Pacquiao-Mayweather next for King-Arum?

March, 11, 2011
3/11/11
7:05
AM ET
Don King & Bob ArumCourtesy David Martin WarrOnce fierce rivals, promoters Don King and Bob Arum have softened their rhetoric.
LAS VEGAS -- On Sept. 15, 1978, after Muhammad Ali had defeated Leon Spinks at the New Orleans Superdome, Don King clambered into the ring to embrace the man who had just won the heavyweight championship for a record third time.

There was only one problem: King hadn't promoted that fight. He hadn't, in fact, had anything to do with it. But the cameras recorded King in the ring, and the world assumed that Captain Only in America was behind the record-breaking event.

The actual promoter, Bob Arum, saw what had happened and seethed. So when, nine years later, King tried the same trick at another Arum spectacle, Sugar Ray Leonard's shocking victory over Marvelous Marvin Hagler, Arum pounced. He grabbed King's jacket as his rival bounded up the stairs into the ring, heaving him back to the floor -- ripping one of the jacket's pockets in the process -- until security guards intervened.

King, in turn, has gone to elaborate lengths of his own to keep Arum out of the spotlight. In 1974, during the buildup to the "Rumble in the Jungle" between Ali and George Foreman, he even persuaded Zairian president Mobutu Sese Seko to ban Arum from entering the country.

For a good portion of the past 40 years, the rivalry between Arum and King has been the dominant one in professional boxing. But time has a way of healing all wounds; to judge from the kind words and compliments they have been throwing in each other's direction during the buildup to Saturday's Showtime pay-per-view clash between Miguel Cotto (promoted by Arum) and Ricardo Mayorga (a member of King's stable), one could be forgiven for thinking they had always been friends.

"When you reach a certain age, you've got to be an idiot to continue the fights you had when you were much younger," said Arum by way of explanation to a room of reporters Thursday evening.

Had there not been times, though, when each man had gotten under the other's skin to such an extent that it drove them to despair?

"Our whole lives!" exclaimed Arum as King chortled next to him. "Our whole lives! Are you crazy?"

Perhaps at no point, Arum reflected, had that been more so than in the immediate aftermath of the controversial 1999 win by King's fighter Felix Trinidad over Oscar De La Hoya, then the jewel in Arum's promotional crown.

"King of course is at the post-fight press conference yelling and gloating," he recalled. "'The lights are out in the Arum building.' I had one of our people pull the plug [on King's microphone]. And even Don King, with the way he talks, the crowd was so noisy and full of people, they couldn't hear a word he said. Don gets angry, slams down the microphone, and went out and held his own press conference."

"Yes, but you've got to understand," King retorted, "He violated everything he swore [as a lawyer] to uphold: Freedom of speech, no censorship, protection of the First Amendment."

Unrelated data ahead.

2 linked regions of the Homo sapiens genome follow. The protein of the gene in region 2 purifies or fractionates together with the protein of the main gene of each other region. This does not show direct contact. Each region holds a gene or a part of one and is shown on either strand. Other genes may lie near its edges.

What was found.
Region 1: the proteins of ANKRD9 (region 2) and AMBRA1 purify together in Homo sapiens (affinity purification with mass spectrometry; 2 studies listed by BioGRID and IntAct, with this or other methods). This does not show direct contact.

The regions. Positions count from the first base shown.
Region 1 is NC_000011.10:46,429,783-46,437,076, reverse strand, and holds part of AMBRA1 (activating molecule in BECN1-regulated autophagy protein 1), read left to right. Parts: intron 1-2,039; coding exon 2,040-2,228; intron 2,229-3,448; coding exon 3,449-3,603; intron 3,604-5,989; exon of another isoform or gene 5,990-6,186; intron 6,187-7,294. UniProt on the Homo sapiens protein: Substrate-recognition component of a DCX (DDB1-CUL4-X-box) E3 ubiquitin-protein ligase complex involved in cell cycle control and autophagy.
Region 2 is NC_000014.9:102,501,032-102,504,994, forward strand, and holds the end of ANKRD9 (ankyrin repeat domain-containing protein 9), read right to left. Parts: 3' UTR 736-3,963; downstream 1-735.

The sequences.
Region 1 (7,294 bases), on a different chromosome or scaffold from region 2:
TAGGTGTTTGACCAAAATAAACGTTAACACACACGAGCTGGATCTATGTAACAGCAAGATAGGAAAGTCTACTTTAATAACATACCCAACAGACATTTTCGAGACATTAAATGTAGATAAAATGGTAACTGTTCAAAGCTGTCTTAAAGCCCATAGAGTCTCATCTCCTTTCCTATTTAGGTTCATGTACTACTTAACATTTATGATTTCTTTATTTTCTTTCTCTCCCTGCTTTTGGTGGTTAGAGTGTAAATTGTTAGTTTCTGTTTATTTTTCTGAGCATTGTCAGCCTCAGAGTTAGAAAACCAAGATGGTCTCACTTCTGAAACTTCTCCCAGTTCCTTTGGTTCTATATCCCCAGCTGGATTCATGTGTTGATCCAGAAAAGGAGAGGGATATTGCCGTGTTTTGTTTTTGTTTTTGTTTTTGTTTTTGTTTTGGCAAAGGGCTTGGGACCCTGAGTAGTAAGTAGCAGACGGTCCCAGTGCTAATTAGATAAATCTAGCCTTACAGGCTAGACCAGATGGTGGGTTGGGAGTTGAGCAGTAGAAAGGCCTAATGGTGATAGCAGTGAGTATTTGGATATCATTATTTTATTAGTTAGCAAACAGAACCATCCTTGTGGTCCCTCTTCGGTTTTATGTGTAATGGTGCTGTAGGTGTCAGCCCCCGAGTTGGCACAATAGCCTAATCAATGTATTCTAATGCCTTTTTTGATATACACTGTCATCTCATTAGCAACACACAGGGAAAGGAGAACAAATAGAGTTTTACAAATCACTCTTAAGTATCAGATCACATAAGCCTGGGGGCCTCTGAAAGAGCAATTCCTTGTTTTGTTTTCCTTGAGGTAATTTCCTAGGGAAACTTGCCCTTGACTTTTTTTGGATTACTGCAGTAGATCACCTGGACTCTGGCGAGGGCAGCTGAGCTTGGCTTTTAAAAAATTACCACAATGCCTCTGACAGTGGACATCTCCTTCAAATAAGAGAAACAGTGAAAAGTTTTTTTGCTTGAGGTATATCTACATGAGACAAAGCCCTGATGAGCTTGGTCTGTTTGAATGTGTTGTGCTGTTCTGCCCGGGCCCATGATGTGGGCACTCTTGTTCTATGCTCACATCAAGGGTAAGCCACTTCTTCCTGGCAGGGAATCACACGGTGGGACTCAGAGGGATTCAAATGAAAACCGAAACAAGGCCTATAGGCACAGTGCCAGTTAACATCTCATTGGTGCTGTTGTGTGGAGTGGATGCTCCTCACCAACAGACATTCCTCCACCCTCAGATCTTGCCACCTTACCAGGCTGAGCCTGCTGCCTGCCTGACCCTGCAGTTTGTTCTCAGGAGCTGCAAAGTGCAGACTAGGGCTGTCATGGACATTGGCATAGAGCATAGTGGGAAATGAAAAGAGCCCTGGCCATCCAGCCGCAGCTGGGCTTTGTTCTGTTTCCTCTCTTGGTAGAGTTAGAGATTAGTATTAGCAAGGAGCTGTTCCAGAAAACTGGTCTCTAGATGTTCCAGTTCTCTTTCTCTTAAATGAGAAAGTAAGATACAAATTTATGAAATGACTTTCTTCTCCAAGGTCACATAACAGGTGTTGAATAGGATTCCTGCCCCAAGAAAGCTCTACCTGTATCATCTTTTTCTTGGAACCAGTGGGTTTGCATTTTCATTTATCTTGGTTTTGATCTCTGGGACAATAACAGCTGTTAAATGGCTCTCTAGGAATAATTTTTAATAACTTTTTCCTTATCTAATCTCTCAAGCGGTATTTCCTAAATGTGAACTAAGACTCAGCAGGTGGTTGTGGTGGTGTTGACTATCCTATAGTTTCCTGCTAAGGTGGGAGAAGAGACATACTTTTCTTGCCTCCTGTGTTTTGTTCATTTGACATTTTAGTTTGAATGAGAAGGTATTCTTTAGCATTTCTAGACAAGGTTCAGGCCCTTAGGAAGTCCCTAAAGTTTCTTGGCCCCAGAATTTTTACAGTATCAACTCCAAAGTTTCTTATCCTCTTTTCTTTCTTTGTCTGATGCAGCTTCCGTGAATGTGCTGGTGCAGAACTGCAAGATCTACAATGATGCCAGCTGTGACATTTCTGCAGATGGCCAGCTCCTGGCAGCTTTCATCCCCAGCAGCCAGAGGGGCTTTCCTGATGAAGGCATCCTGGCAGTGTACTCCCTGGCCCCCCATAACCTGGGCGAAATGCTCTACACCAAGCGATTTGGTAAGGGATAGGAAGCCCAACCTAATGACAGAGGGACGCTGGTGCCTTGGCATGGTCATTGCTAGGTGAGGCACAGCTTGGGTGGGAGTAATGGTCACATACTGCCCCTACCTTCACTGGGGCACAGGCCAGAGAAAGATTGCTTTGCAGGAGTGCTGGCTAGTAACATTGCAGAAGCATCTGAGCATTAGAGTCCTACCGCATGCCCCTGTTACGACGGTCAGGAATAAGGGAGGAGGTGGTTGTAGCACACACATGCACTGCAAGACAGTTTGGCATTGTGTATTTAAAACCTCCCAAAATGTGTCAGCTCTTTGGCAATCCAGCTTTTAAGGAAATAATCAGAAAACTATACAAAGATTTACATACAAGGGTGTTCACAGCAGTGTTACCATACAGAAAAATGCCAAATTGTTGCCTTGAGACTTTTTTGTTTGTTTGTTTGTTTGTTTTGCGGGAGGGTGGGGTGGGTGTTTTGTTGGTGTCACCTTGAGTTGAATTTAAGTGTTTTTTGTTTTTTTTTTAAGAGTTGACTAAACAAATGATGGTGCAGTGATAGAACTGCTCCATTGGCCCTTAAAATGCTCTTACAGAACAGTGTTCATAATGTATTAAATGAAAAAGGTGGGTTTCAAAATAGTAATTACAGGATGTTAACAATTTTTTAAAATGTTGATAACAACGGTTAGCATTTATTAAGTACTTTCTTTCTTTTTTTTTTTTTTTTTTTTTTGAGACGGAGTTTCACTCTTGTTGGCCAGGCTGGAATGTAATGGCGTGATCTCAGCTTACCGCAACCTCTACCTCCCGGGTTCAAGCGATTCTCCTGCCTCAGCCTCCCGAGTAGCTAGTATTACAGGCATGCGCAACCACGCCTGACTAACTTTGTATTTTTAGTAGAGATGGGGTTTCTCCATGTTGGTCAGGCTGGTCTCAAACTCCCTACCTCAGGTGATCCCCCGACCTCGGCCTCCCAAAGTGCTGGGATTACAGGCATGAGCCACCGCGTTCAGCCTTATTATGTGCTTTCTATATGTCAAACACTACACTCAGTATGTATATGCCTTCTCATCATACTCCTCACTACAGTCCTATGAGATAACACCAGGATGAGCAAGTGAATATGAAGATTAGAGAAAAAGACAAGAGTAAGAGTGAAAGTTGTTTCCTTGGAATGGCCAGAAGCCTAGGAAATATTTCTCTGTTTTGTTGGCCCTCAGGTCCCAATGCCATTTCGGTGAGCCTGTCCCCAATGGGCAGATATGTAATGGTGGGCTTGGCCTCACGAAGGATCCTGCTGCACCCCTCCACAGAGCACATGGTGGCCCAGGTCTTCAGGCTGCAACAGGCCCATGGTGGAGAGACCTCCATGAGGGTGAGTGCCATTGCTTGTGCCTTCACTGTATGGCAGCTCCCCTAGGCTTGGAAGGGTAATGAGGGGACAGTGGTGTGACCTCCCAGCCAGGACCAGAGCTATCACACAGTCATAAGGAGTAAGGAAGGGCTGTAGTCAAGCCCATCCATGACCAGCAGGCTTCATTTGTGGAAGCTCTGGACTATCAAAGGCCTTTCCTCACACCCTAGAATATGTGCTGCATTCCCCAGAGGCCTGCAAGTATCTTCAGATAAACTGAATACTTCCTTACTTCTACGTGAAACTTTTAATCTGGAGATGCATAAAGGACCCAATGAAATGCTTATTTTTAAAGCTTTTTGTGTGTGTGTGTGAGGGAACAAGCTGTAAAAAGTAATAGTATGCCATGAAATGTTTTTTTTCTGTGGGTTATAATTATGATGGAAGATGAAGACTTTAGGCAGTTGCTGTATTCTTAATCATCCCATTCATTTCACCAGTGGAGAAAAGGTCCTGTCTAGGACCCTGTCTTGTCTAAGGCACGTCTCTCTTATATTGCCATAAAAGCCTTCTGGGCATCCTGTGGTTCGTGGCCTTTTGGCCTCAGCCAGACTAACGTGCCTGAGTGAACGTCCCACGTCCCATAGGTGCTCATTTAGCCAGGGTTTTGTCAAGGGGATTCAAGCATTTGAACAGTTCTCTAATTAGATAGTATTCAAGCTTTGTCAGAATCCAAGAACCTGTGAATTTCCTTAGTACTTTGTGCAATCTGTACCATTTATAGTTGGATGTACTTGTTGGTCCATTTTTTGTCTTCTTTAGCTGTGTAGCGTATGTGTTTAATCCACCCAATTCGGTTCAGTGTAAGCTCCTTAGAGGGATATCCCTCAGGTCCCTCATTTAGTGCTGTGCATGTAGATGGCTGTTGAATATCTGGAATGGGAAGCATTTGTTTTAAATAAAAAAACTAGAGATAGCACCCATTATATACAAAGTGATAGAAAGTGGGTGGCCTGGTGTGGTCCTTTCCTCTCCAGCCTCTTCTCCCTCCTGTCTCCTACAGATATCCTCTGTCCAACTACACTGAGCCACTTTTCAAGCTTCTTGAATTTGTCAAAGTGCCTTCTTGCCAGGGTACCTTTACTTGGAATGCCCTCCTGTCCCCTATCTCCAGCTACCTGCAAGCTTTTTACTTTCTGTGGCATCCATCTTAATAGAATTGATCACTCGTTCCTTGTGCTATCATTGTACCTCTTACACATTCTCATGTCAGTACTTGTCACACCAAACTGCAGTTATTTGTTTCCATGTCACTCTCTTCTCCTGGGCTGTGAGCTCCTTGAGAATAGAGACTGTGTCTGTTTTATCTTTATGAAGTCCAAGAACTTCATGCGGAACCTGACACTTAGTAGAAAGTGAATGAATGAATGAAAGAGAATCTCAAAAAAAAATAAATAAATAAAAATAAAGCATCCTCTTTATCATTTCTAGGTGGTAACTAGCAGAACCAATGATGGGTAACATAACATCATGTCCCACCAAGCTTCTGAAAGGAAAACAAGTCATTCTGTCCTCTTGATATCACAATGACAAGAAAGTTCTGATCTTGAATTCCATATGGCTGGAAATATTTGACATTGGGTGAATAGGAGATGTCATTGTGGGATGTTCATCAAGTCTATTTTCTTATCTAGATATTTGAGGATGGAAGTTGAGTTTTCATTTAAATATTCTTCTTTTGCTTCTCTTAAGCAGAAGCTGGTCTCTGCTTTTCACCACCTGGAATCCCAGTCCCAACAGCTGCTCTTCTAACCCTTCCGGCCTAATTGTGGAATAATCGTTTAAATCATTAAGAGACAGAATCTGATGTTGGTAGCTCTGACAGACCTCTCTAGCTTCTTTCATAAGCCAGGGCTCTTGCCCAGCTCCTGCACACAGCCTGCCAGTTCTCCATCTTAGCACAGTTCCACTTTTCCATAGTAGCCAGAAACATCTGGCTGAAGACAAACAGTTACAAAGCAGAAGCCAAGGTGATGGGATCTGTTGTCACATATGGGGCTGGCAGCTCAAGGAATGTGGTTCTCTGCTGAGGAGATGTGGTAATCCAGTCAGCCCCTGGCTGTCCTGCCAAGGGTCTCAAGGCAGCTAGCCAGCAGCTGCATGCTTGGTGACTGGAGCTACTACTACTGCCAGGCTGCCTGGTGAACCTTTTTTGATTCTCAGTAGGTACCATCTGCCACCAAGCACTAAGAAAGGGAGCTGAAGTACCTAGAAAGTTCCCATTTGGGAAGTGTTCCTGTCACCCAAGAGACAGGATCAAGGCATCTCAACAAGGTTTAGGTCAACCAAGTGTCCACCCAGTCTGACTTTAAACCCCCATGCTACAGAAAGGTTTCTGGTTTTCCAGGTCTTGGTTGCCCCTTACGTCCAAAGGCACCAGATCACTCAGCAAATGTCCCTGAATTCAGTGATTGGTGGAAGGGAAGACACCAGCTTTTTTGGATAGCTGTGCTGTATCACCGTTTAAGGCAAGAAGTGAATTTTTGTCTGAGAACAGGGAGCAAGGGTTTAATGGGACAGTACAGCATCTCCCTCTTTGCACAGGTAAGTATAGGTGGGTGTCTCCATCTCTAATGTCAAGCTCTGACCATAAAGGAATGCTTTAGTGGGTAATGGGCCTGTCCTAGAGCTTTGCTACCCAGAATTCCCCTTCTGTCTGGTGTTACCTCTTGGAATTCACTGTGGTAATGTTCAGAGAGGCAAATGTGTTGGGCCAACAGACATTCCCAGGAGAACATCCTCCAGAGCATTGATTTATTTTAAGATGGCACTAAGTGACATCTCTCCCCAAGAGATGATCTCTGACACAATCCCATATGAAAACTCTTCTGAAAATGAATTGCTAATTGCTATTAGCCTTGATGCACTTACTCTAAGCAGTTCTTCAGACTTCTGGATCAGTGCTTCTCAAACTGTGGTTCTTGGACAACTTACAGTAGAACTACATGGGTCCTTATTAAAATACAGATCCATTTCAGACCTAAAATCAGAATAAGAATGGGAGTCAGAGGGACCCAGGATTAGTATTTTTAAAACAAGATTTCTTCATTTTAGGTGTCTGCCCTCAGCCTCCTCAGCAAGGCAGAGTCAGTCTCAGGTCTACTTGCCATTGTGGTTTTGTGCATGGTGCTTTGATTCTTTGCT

"The First Amendment," Arum interrupted, "guarantees freedom of speech -- except when some promoter is acting obnoxious."

Whereas once the barbs would have been tipped with venom, they are delivered now only in good humor. The casting aside of personal enmity allows for acknowledgment of professional respect.

"Don showed by example what it means to be a promoter," Arum said. "One of the greatest promotions he ever did, he had a fight in New York that was dying. It was Roy Jones-Felix Trinidad. Madison Square Garden gave him a huge sum of money. But it was dying. Most of the other so-called promoters would have said 'Too bad,' and pocketed the money. Don, at his age, put on a Santa Claus suit like he was collecting money for charity. For two weeks he went around New York in a Santa Claus suit and the television cameras were following him, and he sold the fight."

They had worked with each other on more than one occasion before -- when Ali defeated Frazier in Manila, when Duran beat Leonard in Montreal, most recently when Mayweather bested Judah in Las Vegas. Could they envisage working together again? Specifically, could this promotional team of rivals find success where so far there has been only disappointment, and make the bout between Floyd Mayweather and Manny Pacquiao for which the sport has been clamoring?

Optimism focuses on the fact that King and Mayweather have spoken before, and, King reveals, will be doing so again the next day.

"Floyd is the best fighter in the world. But Floyd needs advice. He is not getting the proper kind of advice and coaching," King asserted. "Common sense has to be the prevailing act. I'm going to be talking to Floyd probably tomorrow. I want him to be sitting at ringside with me."

"I firmly wish it would happen," Arum insisted. "If Don and I were promoting that fight, it would be something that would be remembered 100 years from now. We would make this entire planet stop. All the wars and all the conflicts in the world -- there would at least be a truce."

At that, the two 79-year-olds nodded sagely, as if already plotting the event in their minds, relishing the prospect that their greatest prize may yet lie ahead of them, so close and yet so tantalizingly out of reach.
Kieran Mulvaney covers boxing for ESPN.com, HBO.com and Reuters, and also blogs for Discovery Channel News.

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